“dwarf monk” by travistye
Starting today, every sunday will be dedicated to the ways we can use to break the mold and make our games more interesting. I will talk about things that have the guts to ignore the stereotypes, and that bring new things to our games. Today, I will take a closer look at my favourite fantasy race, and tell you why they are often as bland as my fair-looking nemesis.
The reason why I love Dwarves more than Elves is simple: Dwarves are more relatable. They are cheerful, they love to drink, dance and be merry. They grow extremely cool beards, delve into the darkest dungeons to find the rarest ore and fight enemies ten times their size without even feeling a sense of fear. They teach us a lesson: no matter how tall or tiny you are, with the right mindset and a cold beer, you can tackle every challenge.
However, Dwarves also lack a bit of diversity. In most fantasy settings, they live deep in the mountains, make the best ale and have long beards. It gets old really quick, and while I would always prefer a bearded stump over a fair and pretty Elf, I hunger for some new ideas concerning our short-legged friends. What would make them really cool? Well, below you’ll find a short suggestion that you can use freely to make the Dwarves in your games a bit more interesting, giving your players more than the usual blacksmithing, beer-brewing bubs.
The Masters of Dragondance Mountains
In the far north, hidden in the depths of the Dragondance Mountains, a war rages between the Dojos of the Dwarves. Since the dawn of time, each of these martial arts schools has focused on mastering one of the mountain’s elements through physical exercise: rock, lightning, storm and snow. Each Dojo, lead by one of the Arch-Sifu, has claimed to be the most powerful, and every year, when the sun kisses the highest peak of the Dragondance Mountains, the Dwarves gather at Dao-Zhin, the Fateful Grounds of Earthen Justice. Here, the strongest students of every Dojo face each other in one-on-one battles for honour and the righteousness of their ways. However, trouble is brewing in the depths of the Dragondance, as a fifth, unknown Dojo has emerged, harnessing the darkness of the deeps. Will the four Arch-Sifus unite their schools to fight a common enemy, or will they falter before the might of the Ebon Sword That Pierces The Sun?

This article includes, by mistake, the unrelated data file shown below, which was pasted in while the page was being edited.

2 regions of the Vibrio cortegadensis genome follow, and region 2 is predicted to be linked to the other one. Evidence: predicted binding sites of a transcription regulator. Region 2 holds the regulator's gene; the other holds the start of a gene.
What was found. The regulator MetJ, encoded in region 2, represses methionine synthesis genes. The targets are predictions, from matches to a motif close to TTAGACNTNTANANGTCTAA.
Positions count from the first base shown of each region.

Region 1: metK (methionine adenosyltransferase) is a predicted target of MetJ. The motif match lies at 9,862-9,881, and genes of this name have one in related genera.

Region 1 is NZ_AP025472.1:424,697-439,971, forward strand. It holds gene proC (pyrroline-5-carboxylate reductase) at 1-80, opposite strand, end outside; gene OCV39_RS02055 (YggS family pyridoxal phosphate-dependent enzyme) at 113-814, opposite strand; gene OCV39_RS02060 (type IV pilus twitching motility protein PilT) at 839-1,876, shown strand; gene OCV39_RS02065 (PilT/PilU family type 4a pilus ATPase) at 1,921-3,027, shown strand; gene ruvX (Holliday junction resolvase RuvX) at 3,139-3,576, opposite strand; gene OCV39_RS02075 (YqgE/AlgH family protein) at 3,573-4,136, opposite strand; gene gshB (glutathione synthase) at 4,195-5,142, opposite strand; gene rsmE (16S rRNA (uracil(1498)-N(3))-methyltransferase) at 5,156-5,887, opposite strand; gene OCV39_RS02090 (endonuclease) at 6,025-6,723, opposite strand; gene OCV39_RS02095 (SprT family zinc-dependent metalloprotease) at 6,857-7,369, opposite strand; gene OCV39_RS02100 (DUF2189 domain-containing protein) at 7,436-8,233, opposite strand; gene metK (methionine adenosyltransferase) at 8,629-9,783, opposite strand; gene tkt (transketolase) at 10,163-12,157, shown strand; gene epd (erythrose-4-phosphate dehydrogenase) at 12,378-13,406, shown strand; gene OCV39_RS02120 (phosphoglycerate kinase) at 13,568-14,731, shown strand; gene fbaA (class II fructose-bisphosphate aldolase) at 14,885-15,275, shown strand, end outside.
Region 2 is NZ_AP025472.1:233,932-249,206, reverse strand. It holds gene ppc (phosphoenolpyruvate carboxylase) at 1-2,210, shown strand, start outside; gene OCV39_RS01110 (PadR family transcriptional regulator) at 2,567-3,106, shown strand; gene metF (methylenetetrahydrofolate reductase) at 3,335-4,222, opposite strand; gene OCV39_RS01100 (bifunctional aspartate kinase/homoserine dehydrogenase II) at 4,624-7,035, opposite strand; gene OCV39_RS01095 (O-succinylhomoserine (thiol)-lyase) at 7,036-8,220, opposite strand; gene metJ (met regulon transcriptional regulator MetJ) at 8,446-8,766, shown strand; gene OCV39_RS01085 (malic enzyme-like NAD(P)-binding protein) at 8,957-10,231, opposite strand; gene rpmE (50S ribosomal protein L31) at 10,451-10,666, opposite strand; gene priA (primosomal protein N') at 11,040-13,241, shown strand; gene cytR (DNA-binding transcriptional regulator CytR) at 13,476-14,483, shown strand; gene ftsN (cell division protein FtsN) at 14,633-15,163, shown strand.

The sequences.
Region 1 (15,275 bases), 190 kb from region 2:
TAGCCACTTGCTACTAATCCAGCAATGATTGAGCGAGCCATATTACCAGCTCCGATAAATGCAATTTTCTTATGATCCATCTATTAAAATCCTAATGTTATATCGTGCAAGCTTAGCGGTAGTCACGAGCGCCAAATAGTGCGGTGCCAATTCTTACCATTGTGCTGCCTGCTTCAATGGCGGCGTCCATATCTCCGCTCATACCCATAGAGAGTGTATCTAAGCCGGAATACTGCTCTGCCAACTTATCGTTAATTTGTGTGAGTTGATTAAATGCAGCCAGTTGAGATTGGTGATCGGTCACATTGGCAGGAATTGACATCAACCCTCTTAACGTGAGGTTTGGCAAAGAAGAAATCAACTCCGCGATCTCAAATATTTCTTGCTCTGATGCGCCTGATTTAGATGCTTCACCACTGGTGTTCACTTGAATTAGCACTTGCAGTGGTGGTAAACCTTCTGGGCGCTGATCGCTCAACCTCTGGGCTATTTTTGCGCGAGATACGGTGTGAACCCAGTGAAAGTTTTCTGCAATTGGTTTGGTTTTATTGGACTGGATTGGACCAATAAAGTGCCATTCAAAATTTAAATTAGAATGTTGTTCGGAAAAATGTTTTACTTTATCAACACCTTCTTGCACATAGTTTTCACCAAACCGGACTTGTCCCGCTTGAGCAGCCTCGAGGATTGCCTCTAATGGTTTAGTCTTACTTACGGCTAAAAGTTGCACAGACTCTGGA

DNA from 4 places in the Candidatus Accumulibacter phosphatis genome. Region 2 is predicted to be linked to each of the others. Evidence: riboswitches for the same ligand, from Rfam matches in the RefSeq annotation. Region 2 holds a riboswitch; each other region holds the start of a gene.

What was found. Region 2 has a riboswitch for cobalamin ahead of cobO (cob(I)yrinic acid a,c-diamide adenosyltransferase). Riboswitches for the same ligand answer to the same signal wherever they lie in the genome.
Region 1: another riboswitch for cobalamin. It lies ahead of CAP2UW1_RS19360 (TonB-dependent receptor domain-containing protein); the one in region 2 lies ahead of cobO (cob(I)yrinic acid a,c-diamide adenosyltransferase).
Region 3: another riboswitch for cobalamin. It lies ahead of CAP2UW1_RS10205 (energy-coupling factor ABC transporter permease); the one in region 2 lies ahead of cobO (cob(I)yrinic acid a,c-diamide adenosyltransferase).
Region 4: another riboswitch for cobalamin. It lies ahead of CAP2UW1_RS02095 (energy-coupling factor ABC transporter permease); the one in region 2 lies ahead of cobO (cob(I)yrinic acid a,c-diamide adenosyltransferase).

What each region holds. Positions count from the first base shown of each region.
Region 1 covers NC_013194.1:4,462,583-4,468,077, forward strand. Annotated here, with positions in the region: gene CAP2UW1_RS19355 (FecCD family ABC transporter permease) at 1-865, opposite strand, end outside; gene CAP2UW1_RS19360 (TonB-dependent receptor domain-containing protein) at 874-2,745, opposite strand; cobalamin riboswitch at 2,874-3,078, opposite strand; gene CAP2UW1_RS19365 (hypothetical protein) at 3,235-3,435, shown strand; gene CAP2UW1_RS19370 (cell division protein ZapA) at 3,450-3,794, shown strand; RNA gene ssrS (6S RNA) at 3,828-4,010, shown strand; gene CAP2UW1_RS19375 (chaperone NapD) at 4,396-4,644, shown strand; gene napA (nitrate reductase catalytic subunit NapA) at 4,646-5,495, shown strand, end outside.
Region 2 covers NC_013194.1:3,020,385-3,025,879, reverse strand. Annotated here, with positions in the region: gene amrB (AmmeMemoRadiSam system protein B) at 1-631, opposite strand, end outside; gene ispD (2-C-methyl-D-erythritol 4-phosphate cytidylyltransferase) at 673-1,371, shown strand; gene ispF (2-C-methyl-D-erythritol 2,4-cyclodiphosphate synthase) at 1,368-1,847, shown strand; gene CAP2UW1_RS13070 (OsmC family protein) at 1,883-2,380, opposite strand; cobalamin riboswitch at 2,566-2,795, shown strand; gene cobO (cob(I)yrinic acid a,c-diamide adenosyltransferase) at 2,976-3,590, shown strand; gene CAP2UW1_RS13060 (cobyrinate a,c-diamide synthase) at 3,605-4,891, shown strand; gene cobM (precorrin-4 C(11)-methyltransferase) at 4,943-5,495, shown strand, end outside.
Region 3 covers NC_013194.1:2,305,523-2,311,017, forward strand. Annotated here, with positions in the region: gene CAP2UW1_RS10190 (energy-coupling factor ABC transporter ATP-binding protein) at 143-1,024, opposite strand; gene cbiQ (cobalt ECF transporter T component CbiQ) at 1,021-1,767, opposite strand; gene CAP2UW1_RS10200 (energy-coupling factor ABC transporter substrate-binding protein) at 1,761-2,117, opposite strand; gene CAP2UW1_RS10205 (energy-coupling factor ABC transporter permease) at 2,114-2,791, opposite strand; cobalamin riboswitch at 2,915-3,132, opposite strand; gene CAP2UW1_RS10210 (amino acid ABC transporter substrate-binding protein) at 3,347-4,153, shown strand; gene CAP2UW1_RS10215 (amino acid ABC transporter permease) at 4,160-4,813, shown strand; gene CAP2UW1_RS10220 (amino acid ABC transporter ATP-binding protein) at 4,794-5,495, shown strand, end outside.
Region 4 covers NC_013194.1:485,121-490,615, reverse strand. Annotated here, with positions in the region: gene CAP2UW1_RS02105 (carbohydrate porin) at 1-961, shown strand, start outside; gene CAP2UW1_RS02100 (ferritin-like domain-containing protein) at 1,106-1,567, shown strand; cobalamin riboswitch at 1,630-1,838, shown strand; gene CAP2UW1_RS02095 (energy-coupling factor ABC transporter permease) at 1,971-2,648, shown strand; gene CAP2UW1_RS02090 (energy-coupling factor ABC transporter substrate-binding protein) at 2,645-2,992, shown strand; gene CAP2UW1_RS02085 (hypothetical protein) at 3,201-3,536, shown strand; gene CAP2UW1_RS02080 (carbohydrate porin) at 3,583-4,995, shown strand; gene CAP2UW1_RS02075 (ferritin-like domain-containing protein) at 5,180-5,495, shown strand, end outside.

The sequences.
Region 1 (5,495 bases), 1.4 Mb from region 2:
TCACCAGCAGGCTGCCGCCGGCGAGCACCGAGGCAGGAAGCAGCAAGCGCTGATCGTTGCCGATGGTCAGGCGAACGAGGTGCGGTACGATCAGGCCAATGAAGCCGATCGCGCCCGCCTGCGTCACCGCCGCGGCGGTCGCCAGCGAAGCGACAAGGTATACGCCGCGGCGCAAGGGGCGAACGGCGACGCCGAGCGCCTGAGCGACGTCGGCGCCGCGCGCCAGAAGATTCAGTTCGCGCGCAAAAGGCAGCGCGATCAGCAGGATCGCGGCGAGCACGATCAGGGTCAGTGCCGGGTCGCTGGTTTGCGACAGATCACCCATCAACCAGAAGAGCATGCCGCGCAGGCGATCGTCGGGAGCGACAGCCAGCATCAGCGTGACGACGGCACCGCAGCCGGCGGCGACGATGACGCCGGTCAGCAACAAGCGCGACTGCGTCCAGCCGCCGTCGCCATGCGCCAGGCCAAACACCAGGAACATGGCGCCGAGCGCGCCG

Masters of Dragondance Mountains combines classic Chinese martial arts movies elements with a bit of The Last Airbender to turn Dwarves in the kung-fu masters using a set of alternate elements to enhance their martial techniques. Secluded Dwarf cities become monasteries, where the young students learn their respective arts. Stories could focus on the rivalry between the Dojos, or the united fight against a common enemy in the form of a mysterious, fifth Dojo.
You coul also drop one of these martial arts Dwarves in the middle of your campaign, surprising your players with a complete new approach to the Dwarven race. Also, what about members of other races training in one of the monasteries? Do the Dwarves keep the secrets of the elements to themselves, or do they give strangers the chance to prove their mettle? A whole campaign could be based on the idea of a human trying to become a member of a Dojo, struggling for recognition by his Dwarven peers and finally showing his competence in the fight against the Ebon Sword.
Well, that’s it for this week. I hope you like yourself a helping of roundhouse-kicking Dwarves. Check back next week, when we give another cliché a strange and new twist on Strange Sunday!